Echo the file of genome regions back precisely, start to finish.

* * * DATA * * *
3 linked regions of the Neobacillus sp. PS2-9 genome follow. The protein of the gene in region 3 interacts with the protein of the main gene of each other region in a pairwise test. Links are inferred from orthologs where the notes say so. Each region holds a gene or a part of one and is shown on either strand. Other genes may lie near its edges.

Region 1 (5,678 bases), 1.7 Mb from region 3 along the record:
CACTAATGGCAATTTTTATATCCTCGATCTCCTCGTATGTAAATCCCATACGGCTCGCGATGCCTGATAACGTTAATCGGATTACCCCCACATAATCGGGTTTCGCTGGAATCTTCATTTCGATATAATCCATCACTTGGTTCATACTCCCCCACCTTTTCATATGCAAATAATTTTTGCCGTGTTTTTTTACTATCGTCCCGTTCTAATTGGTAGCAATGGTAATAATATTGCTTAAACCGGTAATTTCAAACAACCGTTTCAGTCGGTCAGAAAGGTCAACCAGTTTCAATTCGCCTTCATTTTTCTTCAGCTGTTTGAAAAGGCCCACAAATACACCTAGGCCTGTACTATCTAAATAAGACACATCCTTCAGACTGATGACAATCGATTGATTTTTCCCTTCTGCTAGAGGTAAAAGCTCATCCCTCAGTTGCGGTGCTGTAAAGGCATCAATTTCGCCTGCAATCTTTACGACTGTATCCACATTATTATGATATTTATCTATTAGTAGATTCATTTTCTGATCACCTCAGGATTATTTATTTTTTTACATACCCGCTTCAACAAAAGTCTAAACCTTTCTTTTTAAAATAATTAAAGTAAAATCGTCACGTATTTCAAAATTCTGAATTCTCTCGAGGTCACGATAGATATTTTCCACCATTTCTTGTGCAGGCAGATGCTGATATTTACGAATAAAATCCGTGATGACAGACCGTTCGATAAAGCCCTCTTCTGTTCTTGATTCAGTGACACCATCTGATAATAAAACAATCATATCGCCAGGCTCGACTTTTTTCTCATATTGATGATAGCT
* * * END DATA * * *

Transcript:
3 linked regions of the Neobacillus sp. PS2-9 genome follow. The protein of the gene in region 3 interacts with the protein of the main gene of each other region in a pairwise test. Links are inferred from orthologs where the notes say so. Each region holds a gene or a part of one and is shown on either strand. Other genes may lie near its edges.

Region 1 (5,678 bases), 1.7 Mb from region 3 along the record:
CACTAATGGCAATTTTTATATCCTCGATCTCCTCGTATGTAAATCCCATACGGCTCGCGATGCCTGATAACGTTAATCGGATTACCCCCACATAATCGGGTTTCGCTGGAATCTTCATTTCGATATAATCCATCACTTGGTTCATACTCCCCCACCTTTTCATATGCAAATAATTTTTGCCGTGTTTTTTTACTATCGTCCCGTTCTAATTGGTAGCAATGGTAATAATATTGCTTAAACCGGTAATTTCAAACAACCGTTTCAGTCGGTCAGAAAGGTCAACCAGTTTCAATTCGCCTTCATTTTTCTTCAGCTGTTTGAAAAGGCCCACAAATACACCTAGGCCTGTACTATCTAAATAAGACACATCCTTCAGACTGATGACAATCGATTGATTTTTCCCTTCTGCTAGAGGTAAAAGCTCATCCCTCAGTTGCGGTGCTGTAAAGGCATCAATTTCGCCTGCAATCTTTACGACTGTATCCACATTATTATGATATTTATCTATTAGTAGATTCATTTTCTGATCACCTCAGGATTATTTATTTTTTTACATACCCGCTTCAACAAAAGTCTAAACCTTTCTTTTTAAAATAATTAAAGTAAAATCGTCACGTATTTCAAAATTCTGAATTCTCTCGAGGTCACGATAGATATTTTCCACCATTTCTTGTGCAGGCAGATGCTGATATTTACGAATAAAATCCGTGATGACAGACCGTTCGATAAAGCCCTCTTCTGTTCTTGATTCAGTGACACCATCTGATAATAAAACAATCATATCGCCAGGCTCGACTTTTTTCTCATATTGATGATAGCT